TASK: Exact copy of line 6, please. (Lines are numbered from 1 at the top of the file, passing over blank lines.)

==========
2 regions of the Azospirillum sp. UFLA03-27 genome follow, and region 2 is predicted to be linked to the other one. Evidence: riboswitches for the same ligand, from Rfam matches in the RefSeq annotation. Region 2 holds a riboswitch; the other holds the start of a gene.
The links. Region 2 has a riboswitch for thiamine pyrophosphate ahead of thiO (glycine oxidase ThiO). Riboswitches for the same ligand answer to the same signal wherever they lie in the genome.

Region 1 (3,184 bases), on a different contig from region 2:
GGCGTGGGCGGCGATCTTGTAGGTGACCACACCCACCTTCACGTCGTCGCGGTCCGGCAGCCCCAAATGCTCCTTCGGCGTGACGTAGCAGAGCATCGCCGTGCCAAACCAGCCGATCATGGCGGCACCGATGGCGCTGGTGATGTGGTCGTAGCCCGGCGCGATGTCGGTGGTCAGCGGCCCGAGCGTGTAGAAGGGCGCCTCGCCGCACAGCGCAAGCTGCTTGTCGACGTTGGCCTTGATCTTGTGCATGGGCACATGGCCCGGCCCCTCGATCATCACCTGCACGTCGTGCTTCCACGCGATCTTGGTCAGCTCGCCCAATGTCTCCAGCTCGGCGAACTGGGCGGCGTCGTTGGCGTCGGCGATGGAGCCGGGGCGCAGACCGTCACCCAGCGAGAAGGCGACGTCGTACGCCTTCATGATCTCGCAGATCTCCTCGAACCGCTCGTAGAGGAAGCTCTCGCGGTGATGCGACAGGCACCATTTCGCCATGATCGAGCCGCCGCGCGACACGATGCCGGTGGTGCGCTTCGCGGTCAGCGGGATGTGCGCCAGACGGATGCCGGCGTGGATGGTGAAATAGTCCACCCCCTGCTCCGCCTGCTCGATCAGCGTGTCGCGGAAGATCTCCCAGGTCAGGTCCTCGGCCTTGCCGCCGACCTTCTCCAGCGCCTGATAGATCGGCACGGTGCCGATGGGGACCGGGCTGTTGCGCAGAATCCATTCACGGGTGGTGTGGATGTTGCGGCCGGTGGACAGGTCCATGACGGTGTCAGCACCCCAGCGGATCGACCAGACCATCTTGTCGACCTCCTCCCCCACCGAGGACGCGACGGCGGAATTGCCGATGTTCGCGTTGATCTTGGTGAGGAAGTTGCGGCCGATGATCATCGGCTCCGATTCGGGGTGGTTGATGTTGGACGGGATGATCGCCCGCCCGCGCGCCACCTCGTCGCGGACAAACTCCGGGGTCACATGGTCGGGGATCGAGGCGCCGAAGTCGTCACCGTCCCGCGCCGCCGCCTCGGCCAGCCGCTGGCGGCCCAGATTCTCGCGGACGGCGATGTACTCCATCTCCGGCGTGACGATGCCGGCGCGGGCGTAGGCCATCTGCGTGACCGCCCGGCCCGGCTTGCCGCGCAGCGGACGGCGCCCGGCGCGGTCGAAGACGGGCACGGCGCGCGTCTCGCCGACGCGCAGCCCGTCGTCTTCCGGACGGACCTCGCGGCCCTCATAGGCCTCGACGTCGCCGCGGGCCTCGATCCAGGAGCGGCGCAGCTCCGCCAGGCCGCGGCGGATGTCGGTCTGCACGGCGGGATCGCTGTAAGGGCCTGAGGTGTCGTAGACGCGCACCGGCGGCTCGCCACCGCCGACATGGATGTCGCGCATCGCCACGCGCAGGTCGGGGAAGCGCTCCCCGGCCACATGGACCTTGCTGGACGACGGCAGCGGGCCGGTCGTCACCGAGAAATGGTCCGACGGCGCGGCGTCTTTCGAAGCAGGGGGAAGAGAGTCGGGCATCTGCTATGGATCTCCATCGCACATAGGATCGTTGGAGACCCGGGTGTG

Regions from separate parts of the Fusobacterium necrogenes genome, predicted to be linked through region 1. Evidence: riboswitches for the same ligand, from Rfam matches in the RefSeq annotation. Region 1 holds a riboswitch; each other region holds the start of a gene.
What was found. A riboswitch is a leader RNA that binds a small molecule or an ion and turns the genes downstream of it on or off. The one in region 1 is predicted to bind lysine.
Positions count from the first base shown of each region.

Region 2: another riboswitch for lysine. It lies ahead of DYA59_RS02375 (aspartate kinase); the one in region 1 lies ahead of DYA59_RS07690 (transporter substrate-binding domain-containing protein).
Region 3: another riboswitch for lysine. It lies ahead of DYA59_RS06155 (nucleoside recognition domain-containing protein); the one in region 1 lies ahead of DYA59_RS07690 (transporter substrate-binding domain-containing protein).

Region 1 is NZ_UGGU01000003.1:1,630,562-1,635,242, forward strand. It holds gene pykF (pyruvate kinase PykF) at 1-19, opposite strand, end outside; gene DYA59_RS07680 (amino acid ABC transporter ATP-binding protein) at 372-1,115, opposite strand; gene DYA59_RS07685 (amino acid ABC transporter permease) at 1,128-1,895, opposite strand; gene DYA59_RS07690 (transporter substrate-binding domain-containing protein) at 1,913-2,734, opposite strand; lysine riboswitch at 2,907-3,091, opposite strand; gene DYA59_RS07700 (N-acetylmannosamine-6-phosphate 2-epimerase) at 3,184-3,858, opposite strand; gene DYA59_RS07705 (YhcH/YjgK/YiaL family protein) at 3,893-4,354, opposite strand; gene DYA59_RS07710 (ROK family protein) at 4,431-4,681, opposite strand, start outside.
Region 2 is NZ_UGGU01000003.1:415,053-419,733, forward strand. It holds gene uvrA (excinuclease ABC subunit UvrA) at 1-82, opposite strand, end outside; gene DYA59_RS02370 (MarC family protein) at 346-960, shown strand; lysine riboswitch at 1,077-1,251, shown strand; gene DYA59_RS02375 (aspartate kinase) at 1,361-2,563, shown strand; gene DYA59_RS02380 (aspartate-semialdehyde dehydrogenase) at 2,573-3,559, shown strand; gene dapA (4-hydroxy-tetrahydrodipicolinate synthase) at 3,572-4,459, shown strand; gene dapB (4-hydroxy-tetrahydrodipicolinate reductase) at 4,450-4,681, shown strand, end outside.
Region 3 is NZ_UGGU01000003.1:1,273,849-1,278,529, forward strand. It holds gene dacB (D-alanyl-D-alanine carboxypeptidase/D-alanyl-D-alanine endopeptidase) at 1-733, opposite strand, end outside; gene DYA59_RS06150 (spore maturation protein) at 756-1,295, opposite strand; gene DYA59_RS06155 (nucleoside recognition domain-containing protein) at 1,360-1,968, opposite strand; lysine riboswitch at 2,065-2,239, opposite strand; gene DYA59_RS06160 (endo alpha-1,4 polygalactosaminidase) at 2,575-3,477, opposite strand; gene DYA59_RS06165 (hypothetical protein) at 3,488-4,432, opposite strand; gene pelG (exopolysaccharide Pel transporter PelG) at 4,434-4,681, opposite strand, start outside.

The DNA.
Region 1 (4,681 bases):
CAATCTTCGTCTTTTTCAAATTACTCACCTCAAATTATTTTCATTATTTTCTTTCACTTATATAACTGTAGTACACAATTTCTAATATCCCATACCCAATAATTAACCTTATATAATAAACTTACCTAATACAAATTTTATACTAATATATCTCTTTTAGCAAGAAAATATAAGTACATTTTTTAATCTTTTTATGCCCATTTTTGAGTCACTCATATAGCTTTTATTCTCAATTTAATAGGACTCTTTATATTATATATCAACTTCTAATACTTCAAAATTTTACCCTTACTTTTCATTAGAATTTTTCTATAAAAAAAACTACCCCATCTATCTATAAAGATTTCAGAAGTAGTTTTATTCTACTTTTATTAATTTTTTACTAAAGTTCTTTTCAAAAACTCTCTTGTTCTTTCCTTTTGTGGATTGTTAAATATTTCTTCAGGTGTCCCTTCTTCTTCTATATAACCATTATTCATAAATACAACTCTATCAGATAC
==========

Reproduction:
What was found. A riboswitch is a leader RNA that binds a small molecule or an ion and turns the genes downstream of it on or off. The one in region 1 is predicted to bind lysine.